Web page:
Bax’s house, which we come to learn is known as the Black House, both for its forbidding and spooky reputation and because its last owner was a Mr Black, appears to be some form of crossing place between realities. Bax bumps into a strangely dressed teenage boy, who drops an unusual brass device with concentric wheels and a candle that is later described as a longlight and which appears to distribute some sort of magical force called numen.
The triannular is a wishing tool, and when used the longlight needs to be lit and stay lit until the wish, which comes in threes, has been achieved. This Bax learns from the boy, who first beats him, then is beaten by him, though apparently these are different twins: Emlyn, who is the innocent one and the victim, Ieuan, the evil one.
And Bax finds himself being adopted by Winkle, a kind of talking (albeit lisping) fox, who also turns into a small, nicely-curved Japanese girl who invades his bed (rather a mattress) at night and has sex with him.
Oh yes, the mattress is stuffed full of money, and there are mysterious and unrecognisable gold coins in an upstairs drawer.
But this is, as I’ve indicated, but part of the story. Bax finds a local, independent realtor, a Martha Murrey, and from her progresses to another realtor, an attractive widow named Doris Griffin, who has been looking for him. The Black House belongs to him, deeded to him years before, by Mr Black. Baxter has no recollection of ever having met Mr Black.
Doris is very enthusiastic about Baxter. Lots of the women in this book are. Doris presses him to wear the wedding ring formerly belonging to her late husband Ted. She takes him to bed, makes it plain she’d marry him. She even produces for him a piece of valuable riverfront land, the Skotos Strip, three miles of undeveloped land currently worth three million dollars, left to him by one Alexander Skotos, who died three years ago and, yes, Bax doesn’t remember him either.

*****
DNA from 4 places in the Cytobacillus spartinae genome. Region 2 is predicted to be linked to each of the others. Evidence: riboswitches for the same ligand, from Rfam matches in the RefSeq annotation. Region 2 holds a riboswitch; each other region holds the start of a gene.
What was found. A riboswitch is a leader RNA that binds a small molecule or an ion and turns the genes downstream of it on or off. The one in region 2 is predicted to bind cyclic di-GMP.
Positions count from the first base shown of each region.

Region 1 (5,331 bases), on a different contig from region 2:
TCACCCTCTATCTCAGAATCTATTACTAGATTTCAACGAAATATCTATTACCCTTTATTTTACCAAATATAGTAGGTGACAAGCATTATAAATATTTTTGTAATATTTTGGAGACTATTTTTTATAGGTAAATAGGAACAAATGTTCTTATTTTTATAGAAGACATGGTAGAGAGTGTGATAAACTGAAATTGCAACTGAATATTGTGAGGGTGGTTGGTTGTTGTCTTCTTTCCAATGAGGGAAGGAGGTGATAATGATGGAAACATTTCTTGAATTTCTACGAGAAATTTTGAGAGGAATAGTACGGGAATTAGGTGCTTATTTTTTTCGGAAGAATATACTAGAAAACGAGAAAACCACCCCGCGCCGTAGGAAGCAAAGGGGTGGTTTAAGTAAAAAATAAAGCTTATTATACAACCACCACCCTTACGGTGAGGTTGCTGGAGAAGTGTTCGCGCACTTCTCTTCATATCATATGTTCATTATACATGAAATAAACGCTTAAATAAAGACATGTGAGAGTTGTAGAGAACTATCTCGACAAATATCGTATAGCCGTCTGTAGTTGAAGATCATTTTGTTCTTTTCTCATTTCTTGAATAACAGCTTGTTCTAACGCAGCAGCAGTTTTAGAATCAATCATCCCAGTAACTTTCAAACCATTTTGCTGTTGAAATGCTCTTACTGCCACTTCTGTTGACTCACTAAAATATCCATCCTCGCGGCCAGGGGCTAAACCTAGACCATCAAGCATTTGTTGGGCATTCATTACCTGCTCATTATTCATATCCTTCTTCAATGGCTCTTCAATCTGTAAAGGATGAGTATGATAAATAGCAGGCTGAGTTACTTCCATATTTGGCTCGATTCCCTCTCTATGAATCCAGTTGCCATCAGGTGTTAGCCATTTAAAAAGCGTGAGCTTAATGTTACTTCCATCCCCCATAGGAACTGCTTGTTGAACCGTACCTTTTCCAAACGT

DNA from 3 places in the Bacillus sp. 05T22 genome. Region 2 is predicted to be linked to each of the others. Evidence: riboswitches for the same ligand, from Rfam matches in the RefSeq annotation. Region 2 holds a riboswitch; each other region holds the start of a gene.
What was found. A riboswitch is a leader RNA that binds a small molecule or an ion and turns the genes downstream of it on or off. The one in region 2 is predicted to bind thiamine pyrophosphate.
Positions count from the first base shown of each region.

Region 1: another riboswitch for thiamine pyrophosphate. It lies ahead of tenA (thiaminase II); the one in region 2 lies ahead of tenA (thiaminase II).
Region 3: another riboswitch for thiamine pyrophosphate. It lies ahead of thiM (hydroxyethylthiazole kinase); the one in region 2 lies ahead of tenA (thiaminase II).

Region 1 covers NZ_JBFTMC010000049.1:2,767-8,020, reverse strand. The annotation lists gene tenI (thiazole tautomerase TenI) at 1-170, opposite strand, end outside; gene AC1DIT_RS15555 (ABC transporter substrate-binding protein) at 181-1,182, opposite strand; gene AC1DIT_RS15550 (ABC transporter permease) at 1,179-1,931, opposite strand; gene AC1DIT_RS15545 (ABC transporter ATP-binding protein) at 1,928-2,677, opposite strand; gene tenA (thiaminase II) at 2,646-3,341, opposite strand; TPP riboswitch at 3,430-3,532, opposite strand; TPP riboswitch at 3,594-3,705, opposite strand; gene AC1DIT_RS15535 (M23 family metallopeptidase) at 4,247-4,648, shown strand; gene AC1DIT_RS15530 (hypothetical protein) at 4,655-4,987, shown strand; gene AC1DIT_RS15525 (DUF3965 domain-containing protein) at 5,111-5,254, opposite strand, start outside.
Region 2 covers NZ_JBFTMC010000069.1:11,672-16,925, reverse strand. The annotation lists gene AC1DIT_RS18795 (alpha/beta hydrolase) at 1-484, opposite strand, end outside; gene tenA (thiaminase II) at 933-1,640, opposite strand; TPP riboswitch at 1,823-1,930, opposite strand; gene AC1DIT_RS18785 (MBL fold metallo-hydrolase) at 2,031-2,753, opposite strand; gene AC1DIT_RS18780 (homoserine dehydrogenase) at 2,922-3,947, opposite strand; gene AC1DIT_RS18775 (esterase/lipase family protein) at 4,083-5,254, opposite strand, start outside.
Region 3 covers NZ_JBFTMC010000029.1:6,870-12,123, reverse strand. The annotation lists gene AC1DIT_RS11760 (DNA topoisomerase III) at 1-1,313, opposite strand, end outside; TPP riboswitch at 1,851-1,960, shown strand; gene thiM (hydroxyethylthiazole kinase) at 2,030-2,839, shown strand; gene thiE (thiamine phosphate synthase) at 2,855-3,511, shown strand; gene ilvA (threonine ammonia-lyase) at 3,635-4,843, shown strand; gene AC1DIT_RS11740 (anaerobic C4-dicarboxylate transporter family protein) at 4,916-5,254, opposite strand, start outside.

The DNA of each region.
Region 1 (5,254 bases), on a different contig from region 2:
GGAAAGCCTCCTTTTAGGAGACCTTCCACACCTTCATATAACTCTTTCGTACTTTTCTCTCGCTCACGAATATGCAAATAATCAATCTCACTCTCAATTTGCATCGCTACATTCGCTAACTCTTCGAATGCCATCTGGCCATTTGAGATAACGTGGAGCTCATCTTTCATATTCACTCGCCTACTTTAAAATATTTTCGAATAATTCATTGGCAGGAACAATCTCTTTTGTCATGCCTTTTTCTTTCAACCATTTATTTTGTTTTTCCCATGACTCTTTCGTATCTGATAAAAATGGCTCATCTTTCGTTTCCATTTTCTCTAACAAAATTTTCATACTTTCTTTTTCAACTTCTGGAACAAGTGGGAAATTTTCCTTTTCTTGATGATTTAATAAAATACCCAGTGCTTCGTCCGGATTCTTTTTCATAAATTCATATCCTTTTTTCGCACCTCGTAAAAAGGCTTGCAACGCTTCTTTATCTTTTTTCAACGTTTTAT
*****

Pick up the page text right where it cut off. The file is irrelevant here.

But Bax and Doris’s romantic progression is interrupted by a series of murders in Medicine Bend, women accosted alone after dark on the street and literally dismembered. The predator(s) is/are a werewolf/werewolves. Bax and Doris are attacked by a pack of them, returning from a dinner date, and Bax kills one with a silver bullet (the man is prepared), although this is excluded from any of his letters, and comes in late on in a letter to him from his interested spectator, Millie, his sister-in-law.
Without going into further detail, this is a tale of strange goings-on, and of the fantastic spilling out into the otherwise mundane. The Black House is a gateway between Medicine Bend and faerie, and Mr Black is a sorceror, and father of twins, only not just of Emlyn and Ieuan. And what other pair of twins are there in this book?
One of this pair is also a sorceror, though he doesn’t know it, and another character in the book, who remains on the sidelines for most of the tale’s duration, is his birth mother.
I’m deliberately not going into detail on so many aspects of this story, because there are so many convolutions, and for reasons I will shortly come to. The ending of the book tries to account for all of these, or as many as we need, but does so at great haste and in little space, leaving the finale rushed and as telegraphed a twist as any in any Wolfe book. There is no need for careful and thoughtful reading and re-reading to determine this one, it shouts into your face with the subtlety of an “As you know…” exposition.